US Asks Farmers: Can You Grow 2 Crops Instead of 1?

Farmland is limited in the United States. When Russia’s invasion of Ukraine last spring sparked fears people were starving because wheat was stuck in blocked ports, US farmers could do little to meet the new demand.

but that can change.

Earlier this summer, the US Department of Agriculture introduced new guidelines to encourage American farmers to grow two crops back-to-back on one piece of land, a practice known as dual cropping. By changing insurance rules to reduce the risk of growing two crops, the USDA hopes to significantly increase the amount of wheat US farmers could plant each year, reduce reliance on major wheat producers like Ukraine and Russia, and to eliminate bottlenecks.

The idea is an intriguing development from the Ukraine war that hasn’t received widespread attention. As fall approaches, it’s unclear how many farmers will actually try the new system, but some already growing two crops say farmers should consider it.

“I think it’s a great idea,” said Illinois farmer Jeff O’Connor, who has been dual cropping for years and hosted President Joe Biden at an event in May to promote efforts to increase food production. “I don’t know how successful it will be.”

Though the effort has met with only modest success, farming groups are hoping to find new ways to meet growing global demand for food while making more profit for farmers despite high fertilizer and fuel costs. As Andrew Larson of the Illinois Soybean Association put it, “It removes some of the hurdles and offers a lot more flexibility.”

In 2020, the US exported $6.3 billion worth of wheat. The US, along with Russia, Australia and Canada, usually leads the world in wheat exports, with Ukraine usually ranking fifth, although its shipments are set to fall this year due to the war.

Dual crops are not new in parts of the South and southern Midwest, which have the distinct advantage of longer growing seasons. These warmer temperatures allow farmers to plant one crop – typically winter wheat – in the fall, which dormant over the winter and then grow and can be harvested in late spring, just as farmers plant a second crop – typically soybeans.

The problem occurs when cool weather delays the spring harvest of wheat, which in turn delays soybean planting. And this is where the USDA’s new effort could mitigate the risk of a costly replacement planting.

The USDA’s Risk Management Agency would streamline crop insurance approvals for farmers growing a second crop in more than 1,500 counties where dual cropping seems practicable. The agency would also work with crop insurers and farming groups to encourage greater availability of coverage in other counties.

Announcing its efforts, the USDA said it aims to “stabilize food prices and feed Americans and the world amid ongoing challenges such as the COVID-19 pandemic, supply chain disruptions and Russia’s invasion of Ukraine.”

The USDA hasn’t mentioned climate change, but the agency and other experts have long said warming temperatures will spur farmers to reconsider what they grow and how.

The new program focuses more on the Russian invasion of Ukraine, which is a leading supplier of wheat to people in Africa and the Middle East. After the invasion, wheat prices almost doubled to over $12 a bushel, although prices have steadily fallen since then as supply worries eased, in part due to deals that allowed wheat to be exported from Ukraine.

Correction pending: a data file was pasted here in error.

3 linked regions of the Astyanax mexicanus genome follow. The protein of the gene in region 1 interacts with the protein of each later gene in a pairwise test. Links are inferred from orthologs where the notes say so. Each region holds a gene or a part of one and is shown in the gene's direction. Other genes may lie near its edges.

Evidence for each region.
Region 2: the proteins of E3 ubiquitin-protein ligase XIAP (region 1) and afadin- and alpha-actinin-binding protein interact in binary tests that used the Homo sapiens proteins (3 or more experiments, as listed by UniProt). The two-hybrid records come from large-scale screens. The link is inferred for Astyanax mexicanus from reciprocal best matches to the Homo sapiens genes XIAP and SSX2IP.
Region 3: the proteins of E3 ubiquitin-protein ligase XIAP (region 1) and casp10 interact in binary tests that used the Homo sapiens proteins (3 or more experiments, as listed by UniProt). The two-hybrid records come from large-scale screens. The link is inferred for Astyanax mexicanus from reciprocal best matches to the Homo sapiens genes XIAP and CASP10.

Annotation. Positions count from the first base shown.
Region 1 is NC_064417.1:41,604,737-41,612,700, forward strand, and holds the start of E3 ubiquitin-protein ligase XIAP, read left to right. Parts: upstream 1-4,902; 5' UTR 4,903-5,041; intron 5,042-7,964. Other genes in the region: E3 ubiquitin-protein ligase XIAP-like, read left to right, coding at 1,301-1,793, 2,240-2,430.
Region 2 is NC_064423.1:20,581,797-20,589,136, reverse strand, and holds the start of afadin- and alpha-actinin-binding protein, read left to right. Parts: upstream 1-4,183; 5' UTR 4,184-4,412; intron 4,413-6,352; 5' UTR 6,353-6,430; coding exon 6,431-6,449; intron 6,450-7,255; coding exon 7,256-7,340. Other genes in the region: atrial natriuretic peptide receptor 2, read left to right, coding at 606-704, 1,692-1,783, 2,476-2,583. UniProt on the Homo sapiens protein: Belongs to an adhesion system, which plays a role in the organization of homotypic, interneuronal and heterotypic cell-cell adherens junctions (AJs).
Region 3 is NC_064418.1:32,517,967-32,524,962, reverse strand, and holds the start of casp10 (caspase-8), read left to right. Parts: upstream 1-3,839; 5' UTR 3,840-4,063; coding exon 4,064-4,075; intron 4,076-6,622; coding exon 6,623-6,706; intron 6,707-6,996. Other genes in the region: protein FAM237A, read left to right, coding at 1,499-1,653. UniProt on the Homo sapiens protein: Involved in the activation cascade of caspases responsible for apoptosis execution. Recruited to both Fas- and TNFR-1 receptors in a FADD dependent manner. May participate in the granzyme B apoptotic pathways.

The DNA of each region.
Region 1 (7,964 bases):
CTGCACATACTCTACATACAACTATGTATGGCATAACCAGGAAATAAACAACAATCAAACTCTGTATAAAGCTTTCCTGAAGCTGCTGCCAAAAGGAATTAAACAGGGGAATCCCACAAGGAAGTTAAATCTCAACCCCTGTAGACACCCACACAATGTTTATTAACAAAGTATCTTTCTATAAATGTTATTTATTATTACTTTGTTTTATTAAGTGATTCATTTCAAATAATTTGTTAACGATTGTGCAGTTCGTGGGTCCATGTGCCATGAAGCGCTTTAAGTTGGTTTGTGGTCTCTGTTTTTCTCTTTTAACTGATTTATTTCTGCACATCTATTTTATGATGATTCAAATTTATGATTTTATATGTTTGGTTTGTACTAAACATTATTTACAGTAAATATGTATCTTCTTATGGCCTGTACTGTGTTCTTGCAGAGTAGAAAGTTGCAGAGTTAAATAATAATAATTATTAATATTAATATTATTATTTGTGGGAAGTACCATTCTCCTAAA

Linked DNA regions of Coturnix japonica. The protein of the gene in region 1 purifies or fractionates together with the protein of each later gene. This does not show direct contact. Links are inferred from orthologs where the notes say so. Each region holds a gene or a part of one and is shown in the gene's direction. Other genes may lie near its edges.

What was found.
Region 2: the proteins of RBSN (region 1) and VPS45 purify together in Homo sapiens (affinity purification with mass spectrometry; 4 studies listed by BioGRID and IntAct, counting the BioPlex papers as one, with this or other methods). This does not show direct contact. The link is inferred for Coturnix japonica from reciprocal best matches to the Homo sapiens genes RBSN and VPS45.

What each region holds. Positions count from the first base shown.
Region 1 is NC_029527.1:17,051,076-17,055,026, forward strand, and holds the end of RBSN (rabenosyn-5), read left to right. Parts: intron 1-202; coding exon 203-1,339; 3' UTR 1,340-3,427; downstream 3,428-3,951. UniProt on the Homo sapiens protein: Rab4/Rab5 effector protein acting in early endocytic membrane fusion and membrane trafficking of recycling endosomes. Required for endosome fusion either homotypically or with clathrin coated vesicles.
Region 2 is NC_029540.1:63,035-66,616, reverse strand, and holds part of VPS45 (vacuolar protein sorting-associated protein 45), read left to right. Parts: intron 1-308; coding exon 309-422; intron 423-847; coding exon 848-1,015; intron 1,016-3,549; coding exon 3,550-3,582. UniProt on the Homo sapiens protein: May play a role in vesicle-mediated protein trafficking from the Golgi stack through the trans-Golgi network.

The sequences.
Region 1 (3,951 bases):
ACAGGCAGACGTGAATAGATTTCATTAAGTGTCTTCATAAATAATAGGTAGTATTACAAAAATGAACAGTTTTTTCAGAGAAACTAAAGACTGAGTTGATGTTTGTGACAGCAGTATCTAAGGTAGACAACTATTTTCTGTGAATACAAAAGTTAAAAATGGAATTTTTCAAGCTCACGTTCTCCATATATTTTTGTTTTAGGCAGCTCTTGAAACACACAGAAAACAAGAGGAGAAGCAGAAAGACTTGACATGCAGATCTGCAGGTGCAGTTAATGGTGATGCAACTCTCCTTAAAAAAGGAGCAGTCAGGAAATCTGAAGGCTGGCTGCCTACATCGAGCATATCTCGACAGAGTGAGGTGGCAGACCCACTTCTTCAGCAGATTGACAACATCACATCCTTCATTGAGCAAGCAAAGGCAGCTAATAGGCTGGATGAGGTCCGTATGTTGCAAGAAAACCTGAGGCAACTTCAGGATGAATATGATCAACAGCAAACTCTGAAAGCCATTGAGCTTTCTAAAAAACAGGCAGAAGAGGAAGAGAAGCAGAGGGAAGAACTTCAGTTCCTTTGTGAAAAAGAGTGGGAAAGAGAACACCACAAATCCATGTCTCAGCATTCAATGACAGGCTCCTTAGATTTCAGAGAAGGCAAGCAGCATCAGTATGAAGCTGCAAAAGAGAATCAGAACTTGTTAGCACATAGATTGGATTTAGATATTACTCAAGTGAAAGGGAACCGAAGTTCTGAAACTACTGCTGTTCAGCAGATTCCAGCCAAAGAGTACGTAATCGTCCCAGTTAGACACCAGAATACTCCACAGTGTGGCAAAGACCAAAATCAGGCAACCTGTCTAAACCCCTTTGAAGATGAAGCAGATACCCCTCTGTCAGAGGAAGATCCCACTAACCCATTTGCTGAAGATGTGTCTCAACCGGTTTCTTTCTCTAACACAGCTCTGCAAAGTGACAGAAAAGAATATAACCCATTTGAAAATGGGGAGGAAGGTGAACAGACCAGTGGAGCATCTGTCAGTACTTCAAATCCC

The USDA didn’t respond to a request for details about how many farmers the agency hopes to start twin-growing or how much U.S. production could increase.

Farmers doing dual crops often have smaller crops, but two smaller crops would still be significantly larger than a single crop.

A study published in August by the University of Illinois and Ohio State University found that was certainly the case this year, as high wheat prices meant that dual-farmed land in southern Illinois had a projected return of $251 per acre for Wheat and soybeans yielded $81 higher than a standalone soybean crop. The benefit of the double harvest has been less dramatic in other parts of the state and could be smaller if wheat prices fall.

Mark Lehenbauer, who raises cattle and grows row crops near Palmyra, Missouri, said he’s been doing dual cropping for years and finds it reliably profitable. Still, he cautions that there is a year-long learning curve in which farmers learn how to complete the task of growing one crop while they must harvest another.

And Lehenbauer acknowledged that many farmers may simply be reluctant to take on the extra risk or workload.

“There are many additional steps in it,” said Lehenbauer. “It adds some complexity.”

Ultimately, the biggest factor in whether farmers start planting an additional crop of wheat is the price they can fetch for the crop, said Pat Westhoff, director of the Food and Agricultural Policy Research Institute at the University of Missouri. Although prices fell from their highs shortly after the Russian invasion of Ukraine, they remain at the still-profitable level of nearly $8 a bushel.

“It really depends on where wheat prices are headed going forward,” he said. “Despite the observed price drop, wheat prices are quite high, so next year there should be a little more incentive to double-crop wheat than there has been so far.”

AP US Asks Farmers: Can You Grow 2 Crops Instead of 1?

Fry Electronics Team

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